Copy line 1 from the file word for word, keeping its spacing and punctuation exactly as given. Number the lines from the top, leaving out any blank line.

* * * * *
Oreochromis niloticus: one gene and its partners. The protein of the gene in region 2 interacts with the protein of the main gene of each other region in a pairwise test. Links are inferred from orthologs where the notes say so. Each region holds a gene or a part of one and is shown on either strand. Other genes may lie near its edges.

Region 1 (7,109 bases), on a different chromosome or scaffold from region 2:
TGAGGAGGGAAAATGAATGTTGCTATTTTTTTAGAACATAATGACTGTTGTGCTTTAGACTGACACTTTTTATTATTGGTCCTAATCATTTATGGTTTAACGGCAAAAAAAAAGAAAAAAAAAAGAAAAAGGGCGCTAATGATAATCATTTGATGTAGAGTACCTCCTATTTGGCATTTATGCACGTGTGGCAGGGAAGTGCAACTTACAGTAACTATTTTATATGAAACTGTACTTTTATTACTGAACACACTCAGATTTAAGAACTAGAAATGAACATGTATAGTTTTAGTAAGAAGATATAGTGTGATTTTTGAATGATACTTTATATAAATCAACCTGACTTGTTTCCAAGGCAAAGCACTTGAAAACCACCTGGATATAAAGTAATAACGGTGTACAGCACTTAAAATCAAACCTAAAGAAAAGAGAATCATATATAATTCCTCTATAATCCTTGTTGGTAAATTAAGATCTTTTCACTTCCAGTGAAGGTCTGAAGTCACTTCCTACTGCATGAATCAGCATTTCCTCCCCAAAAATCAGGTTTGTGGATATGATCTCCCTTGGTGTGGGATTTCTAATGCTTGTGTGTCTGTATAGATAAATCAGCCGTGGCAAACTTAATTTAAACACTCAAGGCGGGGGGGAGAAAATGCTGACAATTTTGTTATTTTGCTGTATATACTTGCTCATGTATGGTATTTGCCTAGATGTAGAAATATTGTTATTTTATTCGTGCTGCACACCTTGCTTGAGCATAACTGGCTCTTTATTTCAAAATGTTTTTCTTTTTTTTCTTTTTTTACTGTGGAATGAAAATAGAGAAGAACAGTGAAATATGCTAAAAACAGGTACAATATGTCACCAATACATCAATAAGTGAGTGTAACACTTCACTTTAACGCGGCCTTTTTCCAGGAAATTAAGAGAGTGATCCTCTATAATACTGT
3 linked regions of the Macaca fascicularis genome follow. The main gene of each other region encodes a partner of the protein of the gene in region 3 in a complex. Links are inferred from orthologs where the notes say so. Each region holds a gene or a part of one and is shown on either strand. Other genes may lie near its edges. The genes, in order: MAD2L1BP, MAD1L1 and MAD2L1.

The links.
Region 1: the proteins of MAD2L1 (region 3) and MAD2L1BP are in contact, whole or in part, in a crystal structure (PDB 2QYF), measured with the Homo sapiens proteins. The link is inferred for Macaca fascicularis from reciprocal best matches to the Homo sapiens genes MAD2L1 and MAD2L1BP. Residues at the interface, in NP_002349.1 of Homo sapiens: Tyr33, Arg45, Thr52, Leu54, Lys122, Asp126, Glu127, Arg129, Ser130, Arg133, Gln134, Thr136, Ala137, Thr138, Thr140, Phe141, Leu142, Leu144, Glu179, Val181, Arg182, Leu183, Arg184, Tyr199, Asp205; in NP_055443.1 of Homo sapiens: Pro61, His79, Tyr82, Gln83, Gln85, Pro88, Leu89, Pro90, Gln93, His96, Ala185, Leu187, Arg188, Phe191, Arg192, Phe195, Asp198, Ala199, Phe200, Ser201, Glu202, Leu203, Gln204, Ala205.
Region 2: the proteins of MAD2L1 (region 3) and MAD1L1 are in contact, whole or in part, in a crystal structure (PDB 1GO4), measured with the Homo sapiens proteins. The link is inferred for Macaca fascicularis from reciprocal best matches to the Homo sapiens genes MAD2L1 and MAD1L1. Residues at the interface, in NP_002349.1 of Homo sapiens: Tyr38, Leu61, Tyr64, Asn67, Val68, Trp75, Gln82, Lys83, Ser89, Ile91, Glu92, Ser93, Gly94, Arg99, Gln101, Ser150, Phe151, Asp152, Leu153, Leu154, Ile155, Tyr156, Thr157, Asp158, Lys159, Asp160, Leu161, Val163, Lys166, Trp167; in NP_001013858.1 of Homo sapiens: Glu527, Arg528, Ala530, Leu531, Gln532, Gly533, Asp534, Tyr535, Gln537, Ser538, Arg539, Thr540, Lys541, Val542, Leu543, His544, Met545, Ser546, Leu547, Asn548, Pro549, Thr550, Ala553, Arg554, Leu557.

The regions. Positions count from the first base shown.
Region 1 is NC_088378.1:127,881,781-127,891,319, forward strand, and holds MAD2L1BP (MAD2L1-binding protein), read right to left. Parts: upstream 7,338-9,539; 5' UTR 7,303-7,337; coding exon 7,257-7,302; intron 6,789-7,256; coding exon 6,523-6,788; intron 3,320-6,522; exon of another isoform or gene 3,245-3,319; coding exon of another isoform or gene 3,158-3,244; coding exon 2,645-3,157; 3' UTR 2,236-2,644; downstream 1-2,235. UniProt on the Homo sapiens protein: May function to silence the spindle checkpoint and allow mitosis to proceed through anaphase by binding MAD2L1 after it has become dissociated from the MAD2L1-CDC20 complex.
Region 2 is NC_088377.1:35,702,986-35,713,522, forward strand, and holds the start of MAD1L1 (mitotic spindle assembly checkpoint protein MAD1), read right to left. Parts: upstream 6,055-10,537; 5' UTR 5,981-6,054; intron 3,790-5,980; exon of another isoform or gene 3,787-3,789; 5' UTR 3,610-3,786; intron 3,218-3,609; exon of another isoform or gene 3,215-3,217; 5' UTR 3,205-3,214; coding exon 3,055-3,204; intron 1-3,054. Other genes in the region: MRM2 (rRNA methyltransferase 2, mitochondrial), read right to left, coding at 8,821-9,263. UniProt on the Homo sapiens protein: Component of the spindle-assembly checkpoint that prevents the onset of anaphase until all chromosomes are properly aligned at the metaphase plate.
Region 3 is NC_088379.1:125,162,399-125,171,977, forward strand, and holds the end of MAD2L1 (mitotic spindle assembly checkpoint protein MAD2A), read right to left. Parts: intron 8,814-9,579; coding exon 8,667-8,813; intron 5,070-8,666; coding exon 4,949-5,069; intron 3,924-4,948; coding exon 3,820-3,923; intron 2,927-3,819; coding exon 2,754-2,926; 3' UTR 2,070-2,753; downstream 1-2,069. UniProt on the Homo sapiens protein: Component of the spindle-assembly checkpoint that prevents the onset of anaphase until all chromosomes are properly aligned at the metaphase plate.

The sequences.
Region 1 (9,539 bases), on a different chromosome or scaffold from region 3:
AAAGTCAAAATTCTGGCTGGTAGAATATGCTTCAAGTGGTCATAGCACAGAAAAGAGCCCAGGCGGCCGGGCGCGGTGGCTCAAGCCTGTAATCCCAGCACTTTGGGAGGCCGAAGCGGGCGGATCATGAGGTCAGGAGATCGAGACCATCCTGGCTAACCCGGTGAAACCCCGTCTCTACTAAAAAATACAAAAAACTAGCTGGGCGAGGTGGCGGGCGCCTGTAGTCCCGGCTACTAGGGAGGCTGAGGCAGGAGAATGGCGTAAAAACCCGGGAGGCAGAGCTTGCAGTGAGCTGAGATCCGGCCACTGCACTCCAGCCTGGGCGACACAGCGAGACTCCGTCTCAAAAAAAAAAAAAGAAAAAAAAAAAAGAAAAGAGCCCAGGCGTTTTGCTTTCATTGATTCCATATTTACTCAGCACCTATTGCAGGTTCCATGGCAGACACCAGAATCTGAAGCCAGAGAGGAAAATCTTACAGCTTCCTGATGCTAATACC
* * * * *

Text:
Oreochromis niloticus: one gene and its partners. The protein of the gene in region 2 interacts with the protein of the main gene of each other region in a pairwise test. Links are inferred from orthologs where the notes say so. Each region holds a gene or a part of one and is shown on either strand. Other genes may lie near its edges.